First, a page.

A BRAIN injury charity fears for its future amid concerns that a major grant may not be enough to save it from county council cuts.

The Big Lottery Fund has given Headway, which helps people affected by brain damage, a £450,000 grant, which the charity will use to reach brain injury victims across the county.

Jamie Miller, chief executive of the Kennington-based charity, said it was fantastic news, but feared it would not be enough to keep the organisation going, due to “catastrophic cuts” planned by Oxfordshire County Council.

Mr Miller said: “Money from the Lottery certainly won’t be enough to keep us afloat.

“Without further funding, at the very least we’re looking at redundancies and at the worst the entire organisation folding.”

The council is facing budget cuts of £50m as it deals with reductions in funding from central government.

Mr Miller said about 70 per cent of Headway’s funding came from the county council, but its contract with the local authority would end in June 2016.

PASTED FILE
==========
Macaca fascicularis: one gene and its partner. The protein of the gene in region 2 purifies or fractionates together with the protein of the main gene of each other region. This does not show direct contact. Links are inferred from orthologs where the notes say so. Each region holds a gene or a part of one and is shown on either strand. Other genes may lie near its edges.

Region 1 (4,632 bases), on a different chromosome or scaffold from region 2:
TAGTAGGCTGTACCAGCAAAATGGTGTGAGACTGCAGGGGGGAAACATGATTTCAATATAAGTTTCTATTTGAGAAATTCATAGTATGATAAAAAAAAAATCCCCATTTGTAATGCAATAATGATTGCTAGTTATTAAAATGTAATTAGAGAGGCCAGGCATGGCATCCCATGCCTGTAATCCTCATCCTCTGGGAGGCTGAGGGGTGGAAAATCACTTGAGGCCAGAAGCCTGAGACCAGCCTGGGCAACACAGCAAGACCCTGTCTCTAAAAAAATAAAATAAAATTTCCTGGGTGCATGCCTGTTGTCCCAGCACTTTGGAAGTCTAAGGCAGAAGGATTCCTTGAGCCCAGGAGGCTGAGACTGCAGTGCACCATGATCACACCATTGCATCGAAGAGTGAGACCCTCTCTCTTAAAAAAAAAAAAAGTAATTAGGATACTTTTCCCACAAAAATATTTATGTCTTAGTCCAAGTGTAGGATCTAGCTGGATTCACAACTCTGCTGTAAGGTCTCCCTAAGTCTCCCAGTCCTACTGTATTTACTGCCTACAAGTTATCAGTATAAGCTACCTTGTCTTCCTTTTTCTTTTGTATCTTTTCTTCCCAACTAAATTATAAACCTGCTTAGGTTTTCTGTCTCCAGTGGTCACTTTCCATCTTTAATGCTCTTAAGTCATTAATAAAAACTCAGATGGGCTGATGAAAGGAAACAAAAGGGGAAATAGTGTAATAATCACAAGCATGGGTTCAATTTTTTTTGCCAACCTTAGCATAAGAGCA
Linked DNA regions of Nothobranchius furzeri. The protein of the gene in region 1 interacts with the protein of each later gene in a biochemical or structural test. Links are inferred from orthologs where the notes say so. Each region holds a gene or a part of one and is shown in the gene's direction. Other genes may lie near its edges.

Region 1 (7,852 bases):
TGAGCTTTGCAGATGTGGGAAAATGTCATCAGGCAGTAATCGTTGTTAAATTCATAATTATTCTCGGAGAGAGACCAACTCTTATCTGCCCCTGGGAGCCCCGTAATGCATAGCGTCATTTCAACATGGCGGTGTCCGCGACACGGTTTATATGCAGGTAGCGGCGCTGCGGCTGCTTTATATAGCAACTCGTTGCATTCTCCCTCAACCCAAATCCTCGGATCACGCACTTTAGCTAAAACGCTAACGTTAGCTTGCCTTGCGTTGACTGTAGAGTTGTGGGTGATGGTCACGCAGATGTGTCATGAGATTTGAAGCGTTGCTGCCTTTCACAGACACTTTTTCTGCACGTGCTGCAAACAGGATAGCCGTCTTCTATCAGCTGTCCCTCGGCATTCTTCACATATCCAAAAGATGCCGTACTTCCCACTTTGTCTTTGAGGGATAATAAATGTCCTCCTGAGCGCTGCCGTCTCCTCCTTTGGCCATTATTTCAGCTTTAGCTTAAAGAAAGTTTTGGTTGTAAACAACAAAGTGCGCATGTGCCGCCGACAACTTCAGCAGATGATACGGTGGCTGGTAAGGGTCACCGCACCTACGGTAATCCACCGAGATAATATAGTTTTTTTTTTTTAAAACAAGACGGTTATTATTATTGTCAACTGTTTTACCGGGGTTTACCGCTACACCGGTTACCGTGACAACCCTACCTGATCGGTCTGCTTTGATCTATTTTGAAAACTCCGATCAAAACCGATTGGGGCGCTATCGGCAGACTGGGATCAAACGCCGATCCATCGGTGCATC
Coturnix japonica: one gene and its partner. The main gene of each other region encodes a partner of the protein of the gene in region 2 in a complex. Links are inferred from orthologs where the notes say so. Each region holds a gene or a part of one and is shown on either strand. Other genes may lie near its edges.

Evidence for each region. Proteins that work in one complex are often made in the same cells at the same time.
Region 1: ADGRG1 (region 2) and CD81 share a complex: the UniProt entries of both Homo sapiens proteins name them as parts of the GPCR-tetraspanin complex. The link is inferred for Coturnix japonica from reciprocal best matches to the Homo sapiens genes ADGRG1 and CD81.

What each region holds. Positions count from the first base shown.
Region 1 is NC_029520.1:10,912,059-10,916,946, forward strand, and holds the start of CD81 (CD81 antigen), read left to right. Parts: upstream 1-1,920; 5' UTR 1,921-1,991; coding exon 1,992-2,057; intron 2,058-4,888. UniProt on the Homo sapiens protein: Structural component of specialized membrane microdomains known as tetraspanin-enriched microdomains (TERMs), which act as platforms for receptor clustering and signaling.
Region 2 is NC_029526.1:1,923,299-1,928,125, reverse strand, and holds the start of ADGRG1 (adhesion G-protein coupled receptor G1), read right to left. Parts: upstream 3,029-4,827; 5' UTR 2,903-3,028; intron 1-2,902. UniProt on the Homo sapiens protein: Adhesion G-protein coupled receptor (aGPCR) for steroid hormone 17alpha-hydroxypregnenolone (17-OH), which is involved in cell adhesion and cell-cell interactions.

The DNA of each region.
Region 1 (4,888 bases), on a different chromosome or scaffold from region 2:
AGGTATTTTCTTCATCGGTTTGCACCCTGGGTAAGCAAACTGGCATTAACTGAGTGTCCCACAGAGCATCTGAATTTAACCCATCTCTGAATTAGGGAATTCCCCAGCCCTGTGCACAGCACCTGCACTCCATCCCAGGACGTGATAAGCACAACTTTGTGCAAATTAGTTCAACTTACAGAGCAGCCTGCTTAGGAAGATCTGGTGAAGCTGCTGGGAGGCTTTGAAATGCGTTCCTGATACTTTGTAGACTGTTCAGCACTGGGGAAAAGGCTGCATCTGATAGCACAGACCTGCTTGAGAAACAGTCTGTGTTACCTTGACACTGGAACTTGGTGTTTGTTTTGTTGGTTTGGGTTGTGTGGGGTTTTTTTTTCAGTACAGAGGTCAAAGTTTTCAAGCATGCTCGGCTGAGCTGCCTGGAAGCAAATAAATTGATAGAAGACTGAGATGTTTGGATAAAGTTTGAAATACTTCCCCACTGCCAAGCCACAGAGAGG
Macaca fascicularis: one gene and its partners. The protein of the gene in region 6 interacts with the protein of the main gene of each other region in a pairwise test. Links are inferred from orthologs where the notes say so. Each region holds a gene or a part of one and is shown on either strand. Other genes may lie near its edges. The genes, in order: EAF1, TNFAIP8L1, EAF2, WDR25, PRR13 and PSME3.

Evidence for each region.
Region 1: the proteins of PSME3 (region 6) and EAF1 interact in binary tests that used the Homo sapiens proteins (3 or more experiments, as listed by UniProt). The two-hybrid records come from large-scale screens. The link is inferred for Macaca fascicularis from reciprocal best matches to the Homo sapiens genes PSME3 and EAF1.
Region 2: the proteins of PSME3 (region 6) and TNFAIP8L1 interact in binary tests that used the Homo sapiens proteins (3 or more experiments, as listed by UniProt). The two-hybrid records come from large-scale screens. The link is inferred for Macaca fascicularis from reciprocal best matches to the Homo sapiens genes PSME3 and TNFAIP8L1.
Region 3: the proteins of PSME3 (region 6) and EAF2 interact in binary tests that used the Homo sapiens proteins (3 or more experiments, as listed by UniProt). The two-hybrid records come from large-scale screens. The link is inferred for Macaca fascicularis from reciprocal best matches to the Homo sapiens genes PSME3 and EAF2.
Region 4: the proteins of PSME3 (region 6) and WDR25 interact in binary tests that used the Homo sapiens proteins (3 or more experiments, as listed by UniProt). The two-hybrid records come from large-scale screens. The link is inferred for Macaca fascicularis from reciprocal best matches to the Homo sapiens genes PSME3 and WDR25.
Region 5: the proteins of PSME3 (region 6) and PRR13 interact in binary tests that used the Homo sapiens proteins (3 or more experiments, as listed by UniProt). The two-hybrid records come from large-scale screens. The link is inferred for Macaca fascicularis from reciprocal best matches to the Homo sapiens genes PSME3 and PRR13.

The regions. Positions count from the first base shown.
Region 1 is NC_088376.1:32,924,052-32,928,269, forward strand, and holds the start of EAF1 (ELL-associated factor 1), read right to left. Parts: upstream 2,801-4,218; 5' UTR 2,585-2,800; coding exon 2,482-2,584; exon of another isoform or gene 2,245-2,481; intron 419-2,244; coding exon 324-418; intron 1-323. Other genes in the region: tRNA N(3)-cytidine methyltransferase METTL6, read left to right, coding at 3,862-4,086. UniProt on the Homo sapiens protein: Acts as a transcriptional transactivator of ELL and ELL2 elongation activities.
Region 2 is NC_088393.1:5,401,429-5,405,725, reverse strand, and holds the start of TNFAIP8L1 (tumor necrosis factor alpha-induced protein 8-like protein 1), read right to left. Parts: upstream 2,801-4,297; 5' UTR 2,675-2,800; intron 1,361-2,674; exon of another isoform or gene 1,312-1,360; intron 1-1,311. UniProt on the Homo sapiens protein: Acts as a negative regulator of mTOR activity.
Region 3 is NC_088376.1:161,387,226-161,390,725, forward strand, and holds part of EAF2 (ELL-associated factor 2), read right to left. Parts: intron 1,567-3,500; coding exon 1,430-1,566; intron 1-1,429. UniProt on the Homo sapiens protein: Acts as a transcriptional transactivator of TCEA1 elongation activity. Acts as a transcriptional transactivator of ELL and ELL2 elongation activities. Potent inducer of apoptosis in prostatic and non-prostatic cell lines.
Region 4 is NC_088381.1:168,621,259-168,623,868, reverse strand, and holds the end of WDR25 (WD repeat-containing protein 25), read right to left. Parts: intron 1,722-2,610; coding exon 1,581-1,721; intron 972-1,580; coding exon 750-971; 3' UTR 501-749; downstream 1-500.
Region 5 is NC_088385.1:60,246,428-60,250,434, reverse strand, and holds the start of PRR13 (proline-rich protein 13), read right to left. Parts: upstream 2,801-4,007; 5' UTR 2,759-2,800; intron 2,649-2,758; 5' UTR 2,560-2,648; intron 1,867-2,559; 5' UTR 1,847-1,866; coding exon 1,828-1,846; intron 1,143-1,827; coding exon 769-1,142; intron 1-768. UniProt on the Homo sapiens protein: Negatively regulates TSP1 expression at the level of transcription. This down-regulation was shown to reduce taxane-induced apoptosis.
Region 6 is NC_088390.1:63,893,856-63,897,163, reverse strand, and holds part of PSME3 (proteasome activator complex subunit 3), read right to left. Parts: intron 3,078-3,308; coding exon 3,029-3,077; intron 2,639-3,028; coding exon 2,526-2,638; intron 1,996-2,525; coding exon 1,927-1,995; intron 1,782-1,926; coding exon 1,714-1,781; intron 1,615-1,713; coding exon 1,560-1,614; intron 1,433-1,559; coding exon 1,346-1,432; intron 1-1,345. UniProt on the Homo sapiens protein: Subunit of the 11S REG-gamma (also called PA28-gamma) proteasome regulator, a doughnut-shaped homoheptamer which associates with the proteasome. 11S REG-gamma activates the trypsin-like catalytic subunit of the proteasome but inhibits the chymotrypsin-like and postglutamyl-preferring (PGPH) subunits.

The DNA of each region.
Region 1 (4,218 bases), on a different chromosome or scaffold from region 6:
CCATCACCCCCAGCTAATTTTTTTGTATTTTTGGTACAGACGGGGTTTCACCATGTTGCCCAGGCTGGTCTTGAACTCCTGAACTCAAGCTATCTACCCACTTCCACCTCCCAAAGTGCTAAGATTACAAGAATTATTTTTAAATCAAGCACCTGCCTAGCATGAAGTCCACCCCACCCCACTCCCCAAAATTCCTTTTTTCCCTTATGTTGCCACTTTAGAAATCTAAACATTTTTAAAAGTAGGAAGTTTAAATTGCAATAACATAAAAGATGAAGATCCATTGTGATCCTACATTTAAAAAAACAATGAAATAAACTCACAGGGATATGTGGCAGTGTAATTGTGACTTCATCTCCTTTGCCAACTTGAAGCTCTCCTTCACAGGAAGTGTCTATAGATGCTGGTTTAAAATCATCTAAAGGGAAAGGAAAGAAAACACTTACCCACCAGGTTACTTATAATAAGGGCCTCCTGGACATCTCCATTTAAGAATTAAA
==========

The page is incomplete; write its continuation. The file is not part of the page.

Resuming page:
He added: “We had no definite income until we got this good news about the Lottery funding.

“Our services are holistic, we can’t offer one without the other. We need about £250,000 to £300,000 per year to keep going.”

Headway will spend the grant on its new ABI (acute brain injury) Satellite Service, which has hubs in Didcot, Bicester, Witney and central Oxford.

Mr Miller said the service allows community support workers to reach out to people with ABI, who struggle to get transport to Headway’s main base in Kennington.

As part of the satellite service, community support workers can meet patients in hospital as soon as they are discharged.

Jane Balinski, of Abingdon, has benefited from Headway’s services for the past two years.

She cares for her 55-year-old husband Conrad, who had an embolic stroke in 2012 caused by a heart infection. The stroke caused significant cognitive and speech difficulties, and epilepsy.

Mrs Balinski said of the stroke: “It was a dreadful shock because Conrad was only 52 and he was a fit and active person. He was so ill, he lost all his vocabulary, his understanding has diminished.

“It was very important after he came out of hospital that he had a range of stimulating activities so he could regain his confidence.

“He attends a Headway activity group every Thursday with lots of quizzes, word games and creative art and craft sessions.”

Mr Miller appealed for people in Oxfordshire to donate.

He said: “We are continuing discussions with the county council and the Clinical Commissioning Group. Our services directly support a reduction in hospital bed stays.

“We will do whatever we can.”